Sunday, September 09, 2012

That Star Trek Google doodle and the Cold War


I thoroughly enjoyed Google's recent Star Trek birthday doodle. Especially the tip of the hat to the eternally suffering red shirts I sometimes sympathized with as a child during the late Cold War.

Television was pretty much a sparsely populated desert as far as sci-fi back in the 80s, so reruns of the classic 1960s Trek was where it was at as far as getting a regular fix of intelligent, if campy speculative fiction. As a teen I liked the Next Generation, but I never felt the same kind of affection for it as I did the original, and I wasn't able to get into any of the later series. Both Next Gen and those that followed felt a little too smooth and polished. It wasn't necessarily the lack of delightful camp or cheese, but they were bland in a way that I really couldn't put my finger on at the time. Maybe they were a little too politically correct, which was odd as the original series was definitely a product of the Civil Rights Era, and was very much on the pro side of the movement's issues.

These days I wonder if some of the differences between the atmosphere of the original and its successors might be found in the backgrounds of two very different generations of writers and producers. I need to do some more research, but I strongly suspect that Gene Roddenberry's wartime experiences as a B-17 pilot as well as his aviation background contributed to the original Trek's granular hard edges--ones that lent the first show an atmosphere that felt more real world-ish. That, and his experiences may account for the show's unapologetic and entirely non-ironic opposition to totalitarian ideologies and warrior societies.

It's an opposition that never equivocated liberal democracy with what feels like the show's stand-ins for the blood-drenched ideologies of the mid and early 20th century. The "Balance of Terror" episode that introduced the Romulans has strong Cold War overtones, complete with a demilitarized zone, weapons of mass destruction, and the dread of a renewed far-reaching war. In "Space Seed" Kahn casts a pro-eugenics shadow from the setting's past, much as the all-too-recent memories of Nazism did at the time when the series aired.  I've also often wondered if the atrocities and glory-or-death warrior-cult of Imperial Japanese militarism colored the early Klingons. Especially as in their original incarnation they had a decidedly East Asian look, and the script of the episode that introduces them describes the Klingons as "oriental" in appearance.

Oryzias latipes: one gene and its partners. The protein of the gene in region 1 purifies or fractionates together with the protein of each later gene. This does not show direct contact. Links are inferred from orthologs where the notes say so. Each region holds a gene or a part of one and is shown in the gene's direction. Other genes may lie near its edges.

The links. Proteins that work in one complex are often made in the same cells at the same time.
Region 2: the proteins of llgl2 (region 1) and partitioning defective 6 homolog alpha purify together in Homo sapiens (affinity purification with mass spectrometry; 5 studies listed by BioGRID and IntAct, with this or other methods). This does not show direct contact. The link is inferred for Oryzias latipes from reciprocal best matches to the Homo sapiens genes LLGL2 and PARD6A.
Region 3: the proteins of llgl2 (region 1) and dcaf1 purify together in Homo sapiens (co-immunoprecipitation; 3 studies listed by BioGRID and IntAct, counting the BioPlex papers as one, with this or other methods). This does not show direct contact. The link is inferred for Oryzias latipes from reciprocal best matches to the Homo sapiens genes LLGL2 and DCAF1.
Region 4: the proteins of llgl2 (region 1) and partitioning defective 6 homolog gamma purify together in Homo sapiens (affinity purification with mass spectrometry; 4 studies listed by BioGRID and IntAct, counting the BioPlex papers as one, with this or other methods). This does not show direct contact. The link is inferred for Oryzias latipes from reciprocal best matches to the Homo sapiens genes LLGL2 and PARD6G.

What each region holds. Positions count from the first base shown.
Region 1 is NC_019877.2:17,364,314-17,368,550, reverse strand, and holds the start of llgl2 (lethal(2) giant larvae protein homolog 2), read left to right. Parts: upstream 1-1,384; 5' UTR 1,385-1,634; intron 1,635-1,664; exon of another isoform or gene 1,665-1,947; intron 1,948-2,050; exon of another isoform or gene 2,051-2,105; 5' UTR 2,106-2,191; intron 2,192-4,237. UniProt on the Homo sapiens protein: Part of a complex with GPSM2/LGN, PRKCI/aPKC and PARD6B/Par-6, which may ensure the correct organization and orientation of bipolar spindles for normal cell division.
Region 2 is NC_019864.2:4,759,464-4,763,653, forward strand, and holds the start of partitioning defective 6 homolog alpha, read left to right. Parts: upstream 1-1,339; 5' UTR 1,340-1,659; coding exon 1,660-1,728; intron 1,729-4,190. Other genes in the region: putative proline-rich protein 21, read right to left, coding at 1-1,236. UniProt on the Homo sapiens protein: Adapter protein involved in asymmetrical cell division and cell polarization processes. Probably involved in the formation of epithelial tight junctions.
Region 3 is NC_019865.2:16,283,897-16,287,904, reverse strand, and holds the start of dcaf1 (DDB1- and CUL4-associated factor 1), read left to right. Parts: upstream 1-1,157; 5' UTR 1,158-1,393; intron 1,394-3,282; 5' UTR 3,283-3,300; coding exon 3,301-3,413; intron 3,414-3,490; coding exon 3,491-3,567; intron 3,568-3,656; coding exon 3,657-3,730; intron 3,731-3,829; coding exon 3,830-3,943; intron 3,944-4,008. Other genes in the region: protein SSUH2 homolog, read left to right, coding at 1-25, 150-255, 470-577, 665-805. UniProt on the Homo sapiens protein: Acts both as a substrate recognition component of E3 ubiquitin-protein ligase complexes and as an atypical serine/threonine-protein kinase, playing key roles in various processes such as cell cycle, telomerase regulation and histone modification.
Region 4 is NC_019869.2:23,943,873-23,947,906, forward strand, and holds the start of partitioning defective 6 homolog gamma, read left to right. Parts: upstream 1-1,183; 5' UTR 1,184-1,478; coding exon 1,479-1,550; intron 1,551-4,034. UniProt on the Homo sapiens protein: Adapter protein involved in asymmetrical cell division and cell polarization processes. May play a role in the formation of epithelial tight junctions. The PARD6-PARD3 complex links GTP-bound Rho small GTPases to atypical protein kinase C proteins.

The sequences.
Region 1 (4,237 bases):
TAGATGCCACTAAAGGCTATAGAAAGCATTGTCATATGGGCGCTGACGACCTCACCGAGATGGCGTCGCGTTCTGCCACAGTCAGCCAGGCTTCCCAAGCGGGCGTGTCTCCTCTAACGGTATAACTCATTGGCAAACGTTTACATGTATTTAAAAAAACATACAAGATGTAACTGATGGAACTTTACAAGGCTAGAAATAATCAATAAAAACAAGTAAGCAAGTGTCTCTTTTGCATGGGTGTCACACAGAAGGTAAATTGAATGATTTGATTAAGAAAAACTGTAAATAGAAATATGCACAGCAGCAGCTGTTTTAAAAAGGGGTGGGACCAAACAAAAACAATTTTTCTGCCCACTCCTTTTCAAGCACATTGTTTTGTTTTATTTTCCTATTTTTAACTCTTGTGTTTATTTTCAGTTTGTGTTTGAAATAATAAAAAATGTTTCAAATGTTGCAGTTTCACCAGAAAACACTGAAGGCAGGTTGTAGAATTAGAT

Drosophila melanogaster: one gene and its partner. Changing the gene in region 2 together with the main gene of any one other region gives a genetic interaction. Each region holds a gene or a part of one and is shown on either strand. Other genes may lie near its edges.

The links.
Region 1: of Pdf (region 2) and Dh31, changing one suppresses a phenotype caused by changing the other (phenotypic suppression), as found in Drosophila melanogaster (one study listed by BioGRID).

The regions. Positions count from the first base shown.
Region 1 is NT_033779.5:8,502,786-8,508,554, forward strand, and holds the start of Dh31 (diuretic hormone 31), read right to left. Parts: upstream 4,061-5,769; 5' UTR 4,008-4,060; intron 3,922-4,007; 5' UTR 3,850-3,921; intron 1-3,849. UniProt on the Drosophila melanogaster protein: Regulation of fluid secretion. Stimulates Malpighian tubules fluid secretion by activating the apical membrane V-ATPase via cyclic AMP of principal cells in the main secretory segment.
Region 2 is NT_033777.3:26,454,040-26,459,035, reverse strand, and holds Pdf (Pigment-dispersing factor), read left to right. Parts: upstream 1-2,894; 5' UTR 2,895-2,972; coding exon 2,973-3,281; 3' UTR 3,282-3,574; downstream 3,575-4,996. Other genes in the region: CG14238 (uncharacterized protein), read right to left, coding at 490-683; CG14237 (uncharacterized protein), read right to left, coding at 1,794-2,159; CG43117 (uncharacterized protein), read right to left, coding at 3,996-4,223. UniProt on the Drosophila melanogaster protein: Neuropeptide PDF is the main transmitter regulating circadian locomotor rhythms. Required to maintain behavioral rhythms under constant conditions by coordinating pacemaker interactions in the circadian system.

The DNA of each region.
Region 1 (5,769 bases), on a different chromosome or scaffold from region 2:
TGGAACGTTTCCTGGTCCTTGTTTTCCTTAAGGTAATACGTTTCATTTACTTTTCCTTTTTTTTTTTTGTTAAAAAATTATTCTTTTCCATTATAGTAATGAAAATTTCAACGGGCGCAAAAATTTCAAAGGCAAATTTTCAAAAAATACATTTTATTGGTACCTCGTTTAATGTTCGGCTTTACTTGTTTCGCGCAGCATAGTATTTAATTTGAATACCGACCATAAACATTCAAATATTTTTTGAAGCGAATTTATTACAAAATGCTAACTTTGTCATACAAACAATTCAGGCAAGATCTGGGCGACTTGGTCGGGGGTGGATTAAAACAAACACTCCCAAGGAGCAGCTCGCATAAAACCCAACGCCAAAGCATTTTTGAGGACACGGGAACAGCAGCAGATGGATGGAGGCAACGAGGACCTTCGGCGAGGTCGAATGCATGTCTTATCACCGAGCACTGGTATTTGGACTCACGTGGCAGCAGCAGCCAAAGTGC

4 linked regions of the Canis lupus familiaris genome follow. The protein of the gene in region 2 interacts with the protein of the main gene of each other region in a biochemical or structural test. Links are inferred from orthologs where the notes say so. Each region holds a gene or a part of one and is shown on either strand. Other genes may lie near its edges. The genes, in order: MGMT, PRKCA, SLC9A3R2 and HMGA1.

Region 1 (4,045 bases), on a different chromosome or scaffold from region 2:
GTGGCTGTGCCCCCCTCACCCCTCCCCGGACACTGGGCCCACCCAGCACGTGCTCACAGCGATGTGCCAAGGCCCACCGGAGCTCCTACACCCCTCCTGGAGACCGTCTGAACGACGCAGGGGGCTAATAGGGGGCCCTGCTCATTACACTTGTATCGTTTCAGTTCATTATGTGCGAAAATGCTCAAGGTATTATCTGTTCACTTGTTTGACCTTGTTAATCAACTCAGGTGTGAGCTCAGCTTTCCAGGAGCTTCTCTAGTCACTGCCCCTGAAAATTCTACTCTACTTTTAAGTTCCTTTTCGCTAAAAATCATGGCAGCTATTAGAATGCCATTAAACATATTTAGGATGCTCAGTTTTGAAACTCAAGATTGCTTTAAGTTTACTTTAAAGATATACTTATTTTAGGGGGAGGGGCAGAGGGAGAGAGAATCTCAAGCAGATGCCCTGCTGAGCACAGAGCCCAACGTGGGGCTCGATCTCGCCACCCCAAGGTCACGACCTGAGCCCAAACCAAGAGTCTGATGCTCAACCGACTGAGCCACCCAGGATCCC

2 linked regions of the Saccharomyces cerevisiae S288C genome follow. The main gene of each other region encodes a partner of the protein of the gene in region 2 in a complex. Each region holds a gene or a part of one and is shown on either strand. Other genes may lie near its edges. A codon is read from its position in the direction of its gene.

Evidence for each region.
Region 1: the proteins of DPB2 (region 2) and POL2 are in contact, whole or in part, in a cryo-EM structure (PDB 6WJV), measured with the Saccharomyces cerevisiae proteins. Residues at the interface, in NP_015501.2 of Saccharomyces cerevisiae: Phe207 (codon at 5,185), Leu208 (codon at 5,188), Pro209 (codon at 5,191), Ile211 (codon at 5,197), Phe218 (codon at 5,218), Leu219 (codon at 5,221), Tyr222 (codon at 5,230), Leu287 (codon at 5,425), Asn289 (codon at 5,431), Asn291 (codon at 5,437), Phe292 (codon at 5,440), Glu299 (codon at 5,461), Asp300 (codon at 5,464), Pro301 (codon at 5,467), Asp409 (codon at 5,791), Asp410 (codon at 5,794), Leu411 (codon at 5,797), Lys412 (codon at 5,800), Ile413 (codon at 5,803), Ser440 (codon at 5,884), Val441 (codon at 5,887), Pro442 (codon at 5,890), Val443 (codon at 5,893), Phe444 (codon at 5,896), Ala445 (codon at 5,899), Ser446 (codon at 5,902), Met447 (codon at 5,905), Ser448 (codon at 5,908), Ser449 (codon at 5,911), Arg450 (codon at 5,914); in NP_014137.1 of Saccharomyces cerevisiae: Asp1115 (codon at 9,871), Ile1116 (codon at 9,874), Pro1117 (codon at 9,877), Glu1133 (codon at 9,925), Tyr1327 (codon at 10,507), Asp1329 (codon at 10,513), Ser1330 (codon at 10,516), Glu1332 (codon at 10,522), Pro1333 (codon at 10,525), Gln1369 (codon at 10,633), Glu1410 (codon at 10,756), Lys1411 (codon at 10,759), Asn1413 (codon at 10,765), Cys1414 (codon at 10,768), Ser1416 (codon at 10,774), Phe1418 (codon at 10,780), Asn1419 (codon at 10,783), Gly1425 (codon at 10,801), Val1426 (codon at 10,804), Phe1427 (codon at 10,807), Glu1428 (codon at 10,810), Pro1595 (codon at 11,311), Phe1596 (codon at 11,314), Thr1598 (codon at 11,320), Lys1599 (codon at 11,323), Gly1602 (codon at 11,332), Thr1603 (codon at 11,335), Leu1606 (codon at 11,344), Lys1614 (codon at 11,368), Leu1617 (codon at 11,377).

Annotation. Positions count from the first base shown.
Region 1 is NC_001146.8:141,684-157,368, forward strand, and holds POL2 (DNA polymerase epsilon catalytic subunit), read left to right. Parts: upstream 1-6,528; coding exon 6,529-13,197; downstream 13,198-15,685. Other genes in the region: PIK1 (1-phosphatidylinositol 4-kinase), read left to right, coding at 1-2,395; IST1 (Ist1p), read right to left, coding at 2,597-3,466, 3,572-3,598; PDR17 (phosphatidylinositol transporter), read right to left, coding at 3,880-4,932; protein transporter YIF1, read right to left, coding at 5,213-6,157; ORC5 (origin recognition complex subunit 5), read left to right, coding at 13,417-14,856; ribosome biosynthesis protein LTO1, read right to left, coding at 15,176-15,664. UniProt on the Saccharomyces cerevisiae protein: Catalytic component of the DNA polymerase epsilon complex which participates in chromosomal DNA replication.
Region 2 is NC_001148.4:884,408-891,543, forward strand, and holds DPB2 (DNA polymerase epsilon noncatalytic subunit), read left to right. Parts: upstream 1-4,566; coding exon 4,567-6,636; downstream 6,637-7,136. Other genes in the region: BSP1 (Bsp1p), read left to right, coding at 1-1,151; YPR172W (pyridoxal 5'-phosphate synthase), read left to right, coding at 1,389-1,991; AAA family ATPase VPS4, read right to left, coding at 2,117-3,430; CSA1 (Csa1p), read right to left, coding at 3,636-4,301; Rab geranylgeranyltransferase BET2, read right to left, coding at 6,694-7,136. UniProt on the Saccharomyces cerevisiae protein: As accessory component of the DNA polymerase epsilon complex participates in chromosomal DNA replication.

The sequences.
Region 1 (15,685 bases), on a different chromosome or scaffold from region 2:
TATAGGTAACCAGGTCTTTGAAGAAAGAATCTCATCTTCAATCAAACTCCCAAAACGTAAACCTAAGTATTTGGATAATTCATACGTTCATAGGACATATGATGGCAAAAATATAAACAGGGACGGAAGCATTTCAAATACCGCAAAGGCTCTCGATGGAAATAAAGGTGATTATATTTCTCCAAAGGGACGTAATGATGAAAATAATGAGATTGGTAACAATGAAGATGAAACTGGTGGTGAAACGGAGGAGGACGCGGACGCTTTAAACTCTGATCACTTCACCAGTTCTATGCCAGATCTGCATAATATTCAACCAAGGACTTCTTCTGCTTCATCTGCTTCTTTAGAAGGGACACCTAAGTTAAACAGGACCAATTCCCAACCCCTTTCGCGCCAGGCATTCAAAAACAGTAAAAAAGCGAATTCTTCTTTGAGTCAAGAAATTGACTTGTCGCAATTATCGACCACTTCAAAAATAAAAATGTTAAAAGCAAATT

I also suspect that Roddenberry's combat experience is the reason why the pilot for the first series has darker feel to it than the more jovial version that eventually made it to network television.

I still enjoy going back and watching Classic Trek these day, but I appreciate it on levels that I never did as a child. With a historian's eye and my own real world experiences I now see attitudes and worldviews from the period that the show was shot in. Ideologically, I see a very clear distillation of the old school liberalism that had been embraced at the voting booth by the generation that had fought or served in World War II as enlisted personnel and company grade officers.

The show first aired at a time when liberal Democrats were midway through their sixty-year domination of Congress. It was a period when a much of the population in the United States hoped that the future would be a place where rationality and science had brought about a world free of want, as well as one free from the economic turbulence that had blighted the years of their youth and the lives of their parents or grandparents, reaching back into the late 1800s. It was one that reflected the tensions of the Cold War, but which still dared to hope that humanity would achieve a lasting peace within itself, laying to rest the demons of ethnic strife as well as the social turbulence caused by the mass poverty that had given rise to the extremist ideological views of Nazi German and the Soviet Union in the first place.

These days to watch the series is to touch a period when the future of humanity felt as though it hung suspended between a technological paradise and a hell of unending totalitarianism. 

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